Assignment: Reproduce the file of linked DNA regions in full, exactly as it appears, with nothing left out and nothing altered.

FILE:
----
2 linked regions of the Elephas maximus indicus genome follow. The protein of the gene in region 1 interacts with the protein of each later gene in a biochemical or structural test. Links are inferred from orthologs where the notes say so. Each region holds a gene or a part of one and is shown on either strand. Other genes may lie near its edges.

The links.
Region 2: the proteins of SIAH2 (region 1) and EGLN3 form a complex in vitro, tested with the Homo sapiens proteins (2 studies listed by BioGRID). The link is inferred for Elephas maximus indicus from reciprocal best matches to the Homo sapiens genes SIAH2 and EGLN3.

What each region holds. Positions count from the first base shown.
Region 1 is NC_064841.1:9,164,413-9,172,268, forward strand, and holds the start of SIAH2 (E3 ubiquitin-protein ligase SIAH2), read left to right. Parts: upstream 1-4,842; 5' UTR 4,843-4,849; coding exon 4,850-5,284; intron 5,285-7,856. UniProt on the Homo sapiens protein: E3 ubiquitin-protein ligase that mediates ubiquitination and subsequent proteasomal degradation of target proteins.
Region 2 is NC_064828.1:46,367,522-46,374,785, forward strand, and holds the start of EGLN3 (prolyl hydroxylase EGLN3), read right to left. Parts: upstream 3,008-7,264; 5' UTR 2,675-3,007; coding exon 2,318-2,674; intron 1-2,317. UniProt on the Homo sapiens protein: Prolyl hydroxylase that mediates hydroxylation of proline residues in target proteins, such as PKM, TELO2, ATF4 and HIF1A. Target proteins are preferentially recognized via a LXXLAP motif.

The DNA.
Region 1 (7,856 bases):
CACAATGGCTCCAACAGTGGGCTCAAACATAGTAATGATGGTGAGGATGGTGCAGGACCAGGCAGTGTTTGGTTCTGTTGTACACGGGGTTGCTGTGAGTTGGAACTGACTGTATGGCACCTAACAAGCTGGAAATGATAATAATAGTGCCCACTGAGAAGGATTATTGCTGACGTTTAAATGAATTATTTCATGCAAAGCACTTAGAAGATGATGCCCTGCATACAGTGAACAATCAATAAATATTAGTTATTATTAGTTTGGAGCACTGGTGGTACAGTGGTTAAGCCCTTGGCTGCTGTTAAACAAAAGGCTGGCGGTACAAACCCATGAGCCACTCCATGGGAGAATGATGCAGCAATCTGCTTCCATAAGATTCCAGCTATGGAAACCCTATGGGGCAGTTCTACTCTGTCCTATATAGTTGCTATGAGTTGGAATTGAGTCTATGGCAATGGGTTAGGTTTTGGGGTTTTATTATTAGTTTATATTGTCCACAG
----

2 linked regions of the Elephas maximus indicus genome follow. The protein of the gene in region 1 interacts with the protein of each later gene in a biochemical or structural test. Links are inferred from orthologs where the notes say so. Each region holds a gene or a part of one and is shown on either strand. Other genes may lie near its edges.

The links.
Region 2: the proteins of SIAH2 (region 1) and EGLN3 form a complex in vitro, tested with the Homo sapiens proteins (2 studies listed by BioGRID). The link is inferred for Elephas maximus indicus from reciprocal best matches to the Homo sapiens genes SIAH2 and EGLN3.

What each region holds. Positions count from the first base shown.
Region 1 is NC_064841.1:9,164,413-9,172,268, forward strand, and holds the start of SIAH2 (E3 ubiquitin-protein ligase SIAH2), read left to right. Parts: upstream 1-4,842; 5' UTR 4,843-4,849; coding exon 4,850-5,284; intron 5,285-7,856. UniProt on the Homo sapiens protein: E3 ubiquitin-protein ligase that mediates ubiquitination and subsequent proteasomal degradation of target proteins.
Region 2 is NC_064828.1:46,367,522-46,374,785, forward strand, and holds the start of EGLN3 (prolyl hydroxylase EGLN3), read right to left. Parts: upstream 3,008-7,264; 5' UTR 2,675-3,007; coding exon 2,318-2,674; intron 1-2,317. UniProt on the Homo sapiens protein: Prolyl hydroxylase that mediates hydroxylation of proline residues in target proteins, such as PKM, TELO2, ATF4 and HIF1A. Target proteins are preferentially recognized via a LXXLAP motif.

The DNA.
Region 1 (7,856 bases):
CACAATGGCTCCAACAGTGGGCTCAAACATAGTAATGATGGTGAGGATGGTGCAGGACCAGGCAGTGTTTGGTTCTGTTGTACACGGGGTTGCTGTGAGTTGGAACTGACTGTATGGCACCTAACAAGCTGGAAATGATAATAATAGTGCCCACTGAGAAGGATTATTGCTGACGTTTAAATGAATTATTTCATGCAAAGCACTTAGAAGATGATGCCCTGCATACAGTGAACAATCAATAAATATTAGTTATTATTAGTTTGGAGCACTGGTGGTACAGTGGTTAAGCCCTTGGCTGCTGTTAAACAAAAGGCTGGCGGTACAAACCCATGAGCCACTCCATGGGAGAATGATGCAGCAATCTGCTTCCATAAGATTCCAGCTATGGAAACCCTATGGGGCAGTTCTACTCTGTCCTATATAGTTGCTATGAGTTGGAATTGAGTCTATGGCAATGGGTTAGGTTTTGGGGTTTTATTATTAGTTTATATTGTCCACAG